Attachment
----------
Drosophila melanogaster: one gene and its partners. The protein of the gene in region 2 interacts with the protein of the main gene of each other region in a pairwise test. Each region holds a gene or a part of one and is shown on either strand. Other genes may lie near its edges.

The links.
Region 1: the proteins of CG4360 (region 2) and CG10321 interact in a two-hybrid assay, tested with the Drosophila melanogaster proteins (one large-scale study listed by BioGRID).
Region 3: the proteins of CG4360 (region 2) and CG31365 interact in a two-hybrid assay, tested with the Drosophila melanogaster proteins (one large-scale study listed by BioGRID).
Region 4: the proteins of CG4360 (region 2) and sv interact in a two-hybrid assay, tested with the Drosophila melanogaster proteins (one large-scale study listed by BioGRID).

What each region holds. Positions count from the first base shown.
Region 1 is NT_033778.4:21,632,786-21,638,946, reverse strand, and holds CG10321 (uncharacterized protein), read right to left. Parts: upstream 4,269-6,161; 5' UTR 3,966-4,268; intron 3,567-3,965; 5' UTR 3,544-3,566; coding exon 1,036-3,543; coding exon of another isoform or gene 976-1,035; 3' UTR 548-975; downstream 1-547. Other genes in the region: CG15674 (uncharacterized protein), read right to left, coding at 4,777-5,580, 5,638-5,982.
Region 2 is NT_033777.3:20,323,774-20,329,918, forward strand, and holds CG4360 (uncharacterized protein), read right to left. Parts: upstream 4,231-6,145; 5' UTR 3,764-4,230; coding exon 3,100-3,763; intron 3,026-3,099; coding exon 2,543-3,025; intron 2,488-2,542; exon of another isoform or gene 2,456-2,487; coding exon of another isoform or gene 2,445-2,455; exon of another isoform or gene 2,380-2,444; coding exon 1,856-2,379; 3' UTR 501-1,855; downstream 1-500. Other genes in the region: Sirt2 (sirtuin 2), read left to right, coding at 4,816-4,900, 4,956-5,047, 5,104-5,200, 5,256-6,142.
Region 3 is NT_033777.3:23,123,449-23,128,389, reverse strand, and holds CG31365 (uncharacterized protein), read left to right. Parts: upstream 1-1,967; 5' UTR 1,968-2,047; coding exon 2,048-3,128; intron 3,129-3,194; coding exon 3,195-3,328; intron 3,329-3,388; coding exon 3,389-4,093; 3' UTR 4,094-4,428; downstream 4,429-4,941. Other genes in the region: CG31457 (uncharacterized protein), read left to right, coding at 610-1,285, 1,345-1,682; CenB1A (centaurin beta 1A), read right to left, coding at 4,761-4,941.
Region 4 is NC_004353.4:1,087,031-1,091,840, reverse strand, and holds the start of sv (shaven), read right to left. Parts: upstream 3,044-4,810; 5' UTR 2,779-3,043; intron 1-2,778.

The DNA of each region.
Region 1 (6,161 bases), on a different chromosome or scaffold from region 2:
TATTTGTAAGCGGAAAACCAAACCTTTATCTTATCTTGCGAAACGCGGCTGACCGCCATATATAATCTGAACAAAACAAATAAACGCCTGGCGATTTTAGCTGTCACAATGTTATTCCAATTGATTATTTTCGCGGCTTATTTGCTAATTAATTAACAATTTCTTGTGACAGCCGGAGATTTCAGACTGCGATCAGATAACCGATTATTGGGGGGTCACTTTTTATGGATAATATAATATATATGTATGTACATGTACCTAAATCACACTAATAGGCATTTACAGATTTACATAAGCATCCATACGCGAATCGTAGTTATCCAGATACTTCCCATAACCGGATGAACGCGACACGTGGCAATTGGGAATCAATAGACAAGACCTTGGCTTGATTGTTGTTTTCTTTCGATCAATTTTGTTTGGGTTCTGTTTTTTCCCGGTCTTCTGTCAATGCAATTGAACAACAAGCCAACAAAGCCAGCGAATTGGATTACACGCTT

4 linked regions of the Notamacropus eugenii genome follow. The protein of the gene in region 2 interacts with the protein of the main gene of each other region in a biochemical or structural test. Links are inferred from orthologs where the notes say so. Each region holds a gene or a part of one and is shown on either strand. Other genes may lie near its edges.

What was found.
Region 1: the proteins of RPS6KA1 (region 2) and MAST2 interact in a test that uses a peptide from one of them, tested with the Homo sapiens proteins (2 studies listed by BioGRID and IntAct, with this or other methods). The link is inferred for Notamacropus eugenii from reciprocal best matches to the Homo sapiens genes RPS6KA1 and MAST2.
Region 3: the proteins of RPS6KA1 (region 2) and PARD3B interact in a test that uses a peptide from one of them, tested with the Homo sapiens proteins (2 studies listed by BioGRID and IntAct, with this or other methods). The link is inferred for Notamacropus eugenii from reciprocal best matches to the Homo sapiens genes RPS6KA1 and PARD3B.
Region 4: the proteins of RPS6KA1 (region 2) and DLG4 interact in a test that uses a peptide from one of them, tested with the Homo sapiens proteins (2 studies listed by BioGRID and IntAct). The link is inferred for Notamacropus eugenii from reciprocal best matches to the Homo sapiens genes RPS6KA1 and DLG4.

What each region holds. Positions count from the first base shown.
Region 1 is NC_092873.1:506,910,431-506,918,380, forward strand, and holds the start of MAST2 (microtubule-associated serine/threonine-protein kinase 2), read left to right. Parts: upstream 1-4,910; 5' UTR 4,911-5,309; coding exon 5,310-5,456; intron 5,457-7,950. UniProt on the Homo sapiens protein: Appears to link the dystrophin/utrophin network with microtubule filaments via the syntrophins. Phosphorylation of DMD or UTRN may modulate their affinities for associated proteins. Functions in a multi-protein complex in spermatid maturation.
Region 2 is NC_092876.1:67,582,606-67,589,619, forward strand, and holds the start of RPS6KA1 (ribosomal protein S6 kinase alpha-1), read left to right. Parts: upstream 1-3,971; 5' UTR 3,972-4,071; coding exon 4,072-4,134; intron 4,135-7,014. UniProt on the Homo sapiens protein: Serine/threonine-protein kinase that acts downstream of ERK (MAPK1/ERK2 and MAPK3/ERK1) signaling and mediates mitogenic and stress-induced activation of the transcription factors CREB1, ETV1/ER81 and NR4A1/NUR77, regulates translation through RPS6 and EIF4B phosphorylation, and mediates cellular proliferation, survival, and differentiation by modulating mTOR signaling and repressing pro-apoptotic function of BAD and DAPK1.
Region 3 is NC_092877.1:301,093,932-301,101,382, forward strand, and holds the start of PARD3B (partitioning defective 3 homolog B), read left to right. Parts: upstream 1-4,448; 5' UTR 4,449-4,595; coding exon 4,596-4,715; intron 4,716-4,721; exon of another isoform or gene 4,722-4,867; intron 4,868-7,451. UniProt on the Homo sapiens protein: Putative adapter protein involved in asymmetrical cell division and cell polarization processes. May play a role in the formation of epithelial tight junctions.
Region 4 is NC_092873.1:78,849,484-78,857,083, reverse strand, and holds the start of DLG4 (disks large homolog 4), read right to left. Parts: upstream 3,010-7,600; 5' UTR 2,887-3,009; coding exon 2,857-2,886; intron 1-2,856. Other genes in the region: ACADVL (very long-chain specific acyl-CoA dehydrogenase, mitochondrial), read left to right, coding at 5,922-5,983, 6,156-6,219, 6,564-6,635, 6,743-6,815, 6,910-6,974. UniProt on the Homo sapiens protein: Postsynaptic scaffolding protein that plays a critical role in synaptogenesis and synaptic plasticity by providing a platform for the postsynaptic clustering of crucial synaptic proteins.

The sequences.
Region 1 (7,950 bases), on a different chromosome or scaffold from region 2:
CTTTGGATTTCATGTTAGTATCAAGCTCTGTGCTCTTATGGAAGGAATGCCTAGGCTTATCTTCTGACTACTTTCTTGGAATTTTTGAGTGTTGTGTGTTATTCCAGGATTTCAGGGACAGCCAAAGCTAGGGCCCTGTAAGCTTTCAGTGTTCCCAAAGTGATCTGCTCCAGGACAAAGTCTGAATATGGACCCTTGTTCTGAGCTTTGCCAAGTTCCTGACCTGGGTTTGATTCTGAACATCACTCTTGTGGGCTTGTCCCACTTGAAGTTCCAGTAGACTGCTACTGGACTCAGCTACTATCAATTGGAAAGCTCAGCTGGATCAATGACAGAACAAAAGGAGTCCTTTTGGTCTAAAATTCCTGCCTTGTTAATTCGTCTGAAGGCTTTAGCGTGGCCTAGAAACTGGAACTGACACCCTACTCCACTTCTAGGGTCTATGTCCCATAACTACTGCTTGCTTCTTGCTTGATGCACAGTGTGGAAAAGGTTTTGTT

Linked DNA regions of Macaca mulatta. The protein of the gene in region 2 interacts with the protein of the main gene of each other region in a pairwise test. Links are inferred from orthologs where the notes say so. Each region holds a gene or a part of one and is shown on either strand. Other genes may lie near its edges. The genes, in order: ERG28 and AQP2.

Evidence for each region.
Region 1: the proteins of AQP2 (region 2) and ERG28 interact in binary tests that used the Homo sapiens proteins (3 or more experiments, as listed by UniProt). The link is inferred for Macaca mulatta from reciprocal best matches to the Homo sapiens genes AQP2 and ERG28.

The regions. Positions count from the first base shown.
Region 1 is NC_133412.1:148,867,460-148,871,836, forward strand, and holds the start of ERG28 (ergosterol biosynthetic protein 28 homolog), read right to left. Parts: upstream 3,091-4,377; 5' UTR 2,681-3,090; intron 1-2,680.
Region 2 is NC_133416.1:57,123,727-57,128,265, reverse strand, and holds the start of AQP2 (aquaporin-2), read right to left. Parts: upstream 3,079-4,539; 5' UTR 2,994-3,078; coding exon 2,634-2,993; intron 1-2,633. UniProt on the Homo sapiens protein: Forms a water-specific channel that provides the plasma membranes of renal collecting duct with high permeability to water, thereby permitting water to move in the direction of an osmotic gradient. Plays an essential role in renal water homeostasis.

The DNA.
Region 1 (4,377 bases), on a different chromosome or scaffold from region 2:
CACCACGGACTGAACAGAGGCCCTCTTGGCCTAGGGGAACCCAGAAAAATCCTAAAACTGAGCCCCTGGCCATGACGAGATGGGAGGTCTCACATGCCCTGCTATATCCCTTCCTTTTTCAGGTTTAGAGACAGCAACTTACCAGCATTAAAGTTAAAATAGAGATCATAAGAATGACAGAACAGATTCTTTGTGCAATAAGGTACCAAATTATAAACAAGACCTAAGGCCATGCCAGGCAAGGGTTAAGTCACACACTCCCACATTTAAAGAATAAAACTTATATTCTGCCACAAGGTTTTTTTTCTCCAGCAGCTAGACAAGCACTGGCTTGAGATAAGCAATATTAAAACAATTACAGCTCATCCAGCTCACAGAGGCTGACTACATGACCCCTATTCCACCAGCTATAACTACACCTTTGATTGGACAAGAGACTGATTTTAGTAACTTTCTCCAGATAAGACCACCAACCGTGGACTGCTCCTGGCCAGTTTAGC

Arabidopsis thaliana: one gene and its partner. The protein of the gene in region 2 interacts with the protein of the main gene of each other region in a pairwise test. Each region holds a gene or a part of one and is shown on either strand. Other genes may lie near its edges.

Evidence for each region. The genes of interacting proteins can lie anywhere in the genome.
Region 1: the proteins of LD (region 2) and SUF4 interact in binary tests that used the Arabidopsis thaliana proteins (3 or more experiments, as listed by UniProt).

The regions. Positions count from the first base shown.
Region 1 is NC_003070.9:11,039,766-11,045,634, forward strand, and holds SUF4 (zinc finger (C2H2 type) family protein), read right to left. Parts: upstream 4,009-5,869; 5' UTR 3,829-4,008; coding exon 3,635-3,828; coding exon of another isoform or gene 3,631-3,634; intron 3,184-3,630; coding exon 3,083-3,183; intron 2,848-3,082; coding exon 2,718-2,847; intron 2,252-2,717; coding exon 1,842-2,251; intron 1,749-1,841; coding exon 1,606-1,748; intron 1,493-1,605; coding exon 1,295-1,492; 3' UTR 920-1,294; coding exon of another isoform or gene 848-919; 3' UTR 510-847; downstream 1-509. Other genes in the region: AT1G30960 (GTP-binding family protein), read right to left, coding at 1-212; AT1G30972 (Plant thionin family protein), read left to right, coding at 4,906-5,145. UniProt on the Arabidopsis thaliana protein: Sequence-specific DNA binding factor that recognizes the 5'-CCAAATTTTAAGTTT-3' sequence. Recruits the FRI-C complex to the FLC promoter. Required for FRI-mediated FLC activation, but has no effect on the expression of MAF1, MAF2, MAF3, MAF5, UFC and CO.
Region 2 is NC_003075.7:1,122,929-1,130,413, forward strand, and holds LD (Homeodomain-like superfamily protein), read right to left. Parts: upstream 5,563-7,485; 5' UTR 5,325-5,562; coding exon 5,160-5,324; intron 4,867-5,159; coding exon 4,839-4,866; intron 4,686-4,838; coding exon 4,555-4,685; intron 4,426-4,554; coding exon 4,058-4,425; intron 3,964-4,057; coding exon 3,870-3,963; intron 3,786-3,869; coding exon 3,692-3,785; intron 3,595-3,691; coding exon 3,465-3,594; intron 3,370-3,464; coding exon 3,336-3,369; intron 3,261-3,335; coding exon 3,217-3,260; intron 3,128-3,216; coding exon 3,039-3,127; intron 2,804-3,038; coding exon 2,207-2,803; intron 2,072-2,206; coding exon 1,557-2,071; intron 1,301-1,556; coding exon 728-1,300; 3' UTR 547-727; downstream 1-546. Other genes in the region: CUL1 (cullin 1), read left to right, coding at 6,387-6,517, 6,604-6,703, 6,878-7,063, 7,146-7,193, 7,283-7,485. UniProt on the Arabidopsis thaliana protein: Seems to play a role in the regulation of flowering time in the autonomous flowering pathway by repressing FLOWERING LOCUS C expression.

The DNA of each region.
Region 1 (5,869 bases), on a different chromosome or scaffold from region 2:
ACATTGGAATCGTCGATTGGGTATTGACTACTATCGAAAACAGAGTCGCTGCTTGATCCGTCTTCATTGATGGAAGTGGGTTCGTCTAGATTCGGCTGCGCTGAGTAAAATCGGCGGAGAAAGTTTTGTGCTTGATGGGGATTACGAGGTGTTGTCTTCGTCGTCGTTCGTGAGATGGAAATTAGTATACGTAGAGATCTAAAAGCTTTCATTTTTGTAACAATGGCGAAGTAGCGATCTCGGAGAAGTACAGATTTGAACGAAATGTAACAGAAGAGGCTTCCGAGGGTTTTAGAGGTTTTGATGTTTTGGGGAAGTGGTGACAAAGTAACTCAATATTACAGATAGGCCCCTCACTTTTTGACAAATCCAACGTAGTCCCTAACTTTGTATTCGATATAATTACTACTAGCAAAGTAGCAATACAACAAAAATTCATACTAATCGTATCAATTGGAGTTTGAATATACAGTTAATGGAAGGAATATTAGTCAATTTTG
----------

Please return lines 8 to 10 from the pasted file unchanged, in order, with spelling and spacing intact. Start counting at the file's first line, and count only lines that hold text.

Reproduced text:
Region 2 is NT_033777.3:20,323,774-20,329,918, forward strand, and holds CG4360 (uncharacterized protein), read right to left. Parts: upstream 4,231-6,145; 5' UTR 3,764-4,230; coding exon 3,100-3,763; intron 3,026-3,099; coding exon 2,543-3,025; intron 2,488-2,542; exon of another isoform or gene 2,456-2,487; coding exon of another isoform or gene 2,445-2,455; exon of another isoform or gene 2,380-2,444; coding exon 1,856-2,379; 3' UTR 501-1,855; downstream 1-500. Other genes in the region: Sirt2 (sirtuin 2), read left to right, coding at 4,816-4,900, 4,956-5,047, 5,104-5,200, 5,256-6,142.
Region 3 is NT_033777.3:23,123,449-23,128,389, reverse strand, and holds CG31365 (uncharacterized protein), read left to right. Parts: upstream 1-1,967; 5' UTR 1,968-2,047; coding exon 2,048-3,128; intron 3,129-3,194; coding exon 3,195-3,328; intron 3,329-3,388; coding exon 3,389-4,093; 3' UTR 4,094-4,428; downstream 4,429-4,941. Other genes in the region: CG31457 (uncharacterized protein), read left to right, coding at 610-1,285, 1,345-1,682; CenB1A (centaurin beta 1A), read right to left, coding at 4,761-4,941.
Region 4 is NC_004353.4:1,087,031-1,091,840, reverse strand, and holds the start of sv (shaven), read right to left. Parts: upstream 3,044-4,810; 5' UTR 2,779-3,043; intron 1-2,778.